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Thursday, January 10, 2019

Fake It Till You Make It and Other Lies We Tell Ourselves


I have recently been preoccupied by the concept of imposter syndrome.  Well, if I’m honest I think I may have always been preoccupied by this concept, but I didn’t know it had a name until last spring.  I also didn’t know it was something that other people felt… lots of other people.  I want to ask a lot of why questions, but I’m not sure there will ever be an adequate answer to why qualified… and loved… people often feel as if they are not enough or as if they do not belong in whatever good circumstances in which they find themselves.  It’s a quandary, to be sure.  It actually doesn’t make sense.  But I wonder if there are underlying things we tell ourselves that lead to this dilemma.

This got me thinking about the phrase, “Fake it Till You Make It.”  I have uttered these words far too many times and attempted to live into them more than that, and I do not think I am alone in this (see: masses of people suffering from imposter syndrome).  I think we have this idea stuck in our minds that if we work hard and push toward our goals that we are somehow pretending to be people we are not until we finally attain those dreams, which might account for at least part of why we feel we do not belong when we get there.  But how does (or should) this change if the plans we are pursuing are not our own?

Solomon lays out the human predicament rather poetically in Ecclesiastes (the whole book, but this phrase, specifically, for today): “for my heart found pleasure in all my toil, and this was my reward for all my toil.” (2:11b, NRSV).  Perhaps the wisest mere human being of all time, and certainly accomplished beyond what most anyone could possibly imagine, Solomon was arguably tortured by imposter syndrome and an endless search for meaning, particularly in relationship to self-indulgent disillusionment regarding what actually matters.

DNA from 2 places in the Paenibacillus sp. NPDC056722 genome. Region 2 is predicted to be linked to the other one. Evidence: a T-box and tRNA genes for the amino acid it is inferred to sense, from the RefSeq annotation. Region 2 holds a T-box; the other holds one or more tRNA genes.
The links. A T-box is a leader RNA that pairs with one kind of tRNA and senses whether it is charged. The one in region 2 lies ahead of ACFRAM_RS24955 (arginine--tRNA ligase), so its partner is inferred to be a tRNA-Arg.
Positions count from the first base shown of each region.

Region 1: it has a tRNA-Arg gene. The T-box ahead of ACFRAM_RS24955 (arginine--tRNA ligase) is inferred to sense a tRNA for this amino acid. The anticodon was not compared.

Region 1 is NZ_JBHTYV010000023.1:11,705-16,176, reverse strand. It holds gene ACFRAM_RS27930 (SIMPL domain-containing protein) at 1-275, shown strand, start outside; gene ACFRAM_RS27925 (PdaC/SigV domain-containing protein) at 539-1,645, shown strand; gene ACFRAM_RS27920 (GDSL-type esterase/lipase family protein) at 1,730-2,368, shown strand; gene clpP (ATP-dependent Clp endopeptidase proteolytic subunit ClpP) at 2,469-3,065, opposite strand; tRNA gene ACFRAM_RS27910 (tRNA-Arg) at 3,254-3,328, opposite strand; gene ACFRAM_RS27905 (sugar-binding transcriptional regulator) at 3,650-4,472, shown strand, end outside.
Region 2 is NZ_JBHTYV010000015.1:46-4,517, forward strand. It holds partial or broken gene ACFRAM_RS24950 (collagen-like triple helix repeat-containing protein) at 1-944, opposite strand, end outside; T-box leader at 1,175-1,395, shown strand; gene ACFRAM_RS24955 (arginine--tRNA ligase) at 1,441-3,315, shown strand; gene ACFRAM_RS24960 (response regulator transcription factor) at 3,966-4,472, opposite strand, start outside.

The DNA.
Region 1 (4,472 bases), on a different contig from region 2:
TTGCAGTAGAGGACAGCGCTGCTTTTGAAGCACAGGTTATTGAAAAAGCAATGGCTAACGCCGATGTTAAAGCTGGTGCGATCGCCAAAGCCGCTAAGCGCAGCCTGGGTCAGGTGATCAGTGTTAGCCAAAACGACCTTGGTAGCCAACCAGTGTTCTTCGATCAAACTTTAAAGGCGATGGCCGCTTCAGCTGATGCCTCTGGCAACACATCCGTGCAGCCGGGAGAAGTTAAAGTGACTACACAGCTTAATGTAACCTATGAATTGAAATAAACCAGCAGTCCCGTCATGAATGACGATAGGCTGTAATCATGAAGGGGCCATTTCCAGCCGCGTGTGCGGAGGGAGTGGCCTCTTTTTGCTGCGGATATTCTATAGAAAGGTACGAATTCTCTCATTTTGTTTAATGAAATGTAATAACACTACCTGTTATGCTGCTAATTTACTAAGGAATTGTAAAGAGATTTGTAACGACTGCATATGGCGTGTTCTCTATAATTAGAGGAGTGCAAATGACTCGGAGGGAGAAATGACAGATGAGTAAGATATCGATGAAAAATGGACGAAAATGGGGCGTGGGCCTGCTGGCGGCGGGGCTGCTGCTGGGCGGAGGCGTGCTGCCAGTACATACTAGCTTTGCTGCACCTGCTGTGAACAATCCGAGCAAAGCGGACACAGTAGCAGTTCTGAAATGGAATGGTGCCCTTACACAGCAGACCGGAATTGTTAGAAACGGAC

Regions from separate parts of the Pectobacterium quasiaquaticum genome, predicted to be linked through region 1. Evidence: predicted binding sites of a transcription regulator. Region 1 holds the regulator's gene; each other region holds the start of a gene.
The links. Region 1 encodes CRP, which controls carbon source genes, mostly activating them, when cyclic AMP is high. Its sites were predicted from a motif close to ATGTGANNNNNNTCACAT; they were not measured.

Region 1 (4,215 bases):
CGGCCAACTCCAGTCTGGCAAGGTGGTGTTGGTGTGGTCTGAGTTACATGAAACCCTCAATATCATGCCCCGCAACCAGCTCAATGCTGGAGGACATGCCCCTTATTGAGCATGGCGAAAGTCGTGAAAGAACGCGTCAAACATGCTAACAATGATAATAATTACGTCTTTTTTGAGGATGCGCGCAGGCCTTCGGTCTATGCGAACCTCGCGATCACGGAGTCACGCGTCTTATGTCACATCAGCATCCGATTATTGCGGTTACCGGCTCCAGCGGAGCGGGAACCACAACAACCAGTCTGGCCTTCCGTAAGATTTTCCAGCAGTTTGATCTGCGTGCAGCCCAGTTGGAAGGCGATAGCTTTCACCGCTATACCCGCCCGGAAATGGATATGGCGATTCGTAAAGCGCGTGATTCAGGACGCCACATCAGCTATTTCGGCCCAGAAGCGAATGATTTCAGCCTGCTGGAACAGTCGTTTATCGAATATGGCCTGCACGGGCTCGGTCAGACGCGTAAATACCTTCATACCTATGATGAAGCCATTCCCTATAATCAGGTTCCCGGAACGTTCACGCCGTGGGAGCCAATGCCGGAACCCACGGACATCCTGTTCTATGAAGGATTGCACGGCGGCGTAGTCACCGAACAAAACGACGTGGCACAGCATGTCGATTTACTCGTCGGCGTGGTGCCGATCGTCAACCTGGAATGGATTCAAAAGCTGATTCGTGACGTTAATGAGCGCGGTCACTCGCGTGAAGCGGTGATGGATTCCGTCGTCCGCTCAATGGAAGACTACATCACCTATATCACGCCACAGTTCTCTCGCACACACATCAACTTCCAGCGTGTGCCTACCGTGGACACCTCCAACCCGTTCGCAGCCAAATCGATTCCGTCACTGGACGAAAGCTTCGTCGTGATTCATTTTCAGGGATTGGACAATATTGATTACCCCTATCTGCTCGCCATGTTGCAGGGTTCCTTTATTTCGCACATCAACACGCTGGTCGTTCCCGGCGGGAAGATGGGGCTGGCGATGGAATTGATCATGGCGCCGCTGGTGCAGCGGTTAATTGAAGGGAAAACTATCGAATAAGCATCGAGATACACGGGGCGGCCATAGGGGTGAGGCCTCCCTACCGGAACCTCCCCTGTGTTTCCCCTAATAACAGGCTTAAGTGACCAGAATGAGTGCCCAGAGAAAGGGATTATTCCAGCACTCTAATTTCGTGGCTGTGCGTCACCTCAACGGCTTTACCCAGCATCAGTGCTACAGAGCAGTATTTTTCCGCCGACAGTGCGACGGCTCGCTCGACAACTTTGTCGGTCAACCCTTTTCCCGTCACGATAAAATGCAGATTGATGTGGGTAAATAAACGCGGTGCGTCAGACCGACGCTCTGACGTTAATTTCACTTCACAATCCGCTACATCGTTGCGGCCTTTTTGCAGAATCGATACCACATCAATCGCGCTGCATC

But it was the apostle Paul who stopped me in my tracks, this week, with these words to the Ephesians: “Therefore, be imitators of God, as beloved children” (5:1, NRSV).  Imitators.  So, hold the phone, did Paul just say, “fake it till you make it”?  Maybe, but probably not, because context matters, and Paul encourages the Ephesians (and dare I say, also us) to imitate God, as beloved children, and I think that makes all the difference.  Beloved children belong.  They (we) are not imposters but impressionable, deeply loved and wanted people who may be transformed day by day into something resembling who they (we) were always intended to be, by following the example given to them (us) in Jesus. 

Oh.  Faking it will never do.  This stuff is real.

Beloved friends, life is hard enough when we find ourselves in painful circumstances.  If you happen to be in a good place, don’t make it any more difficult.  You belong. 

L.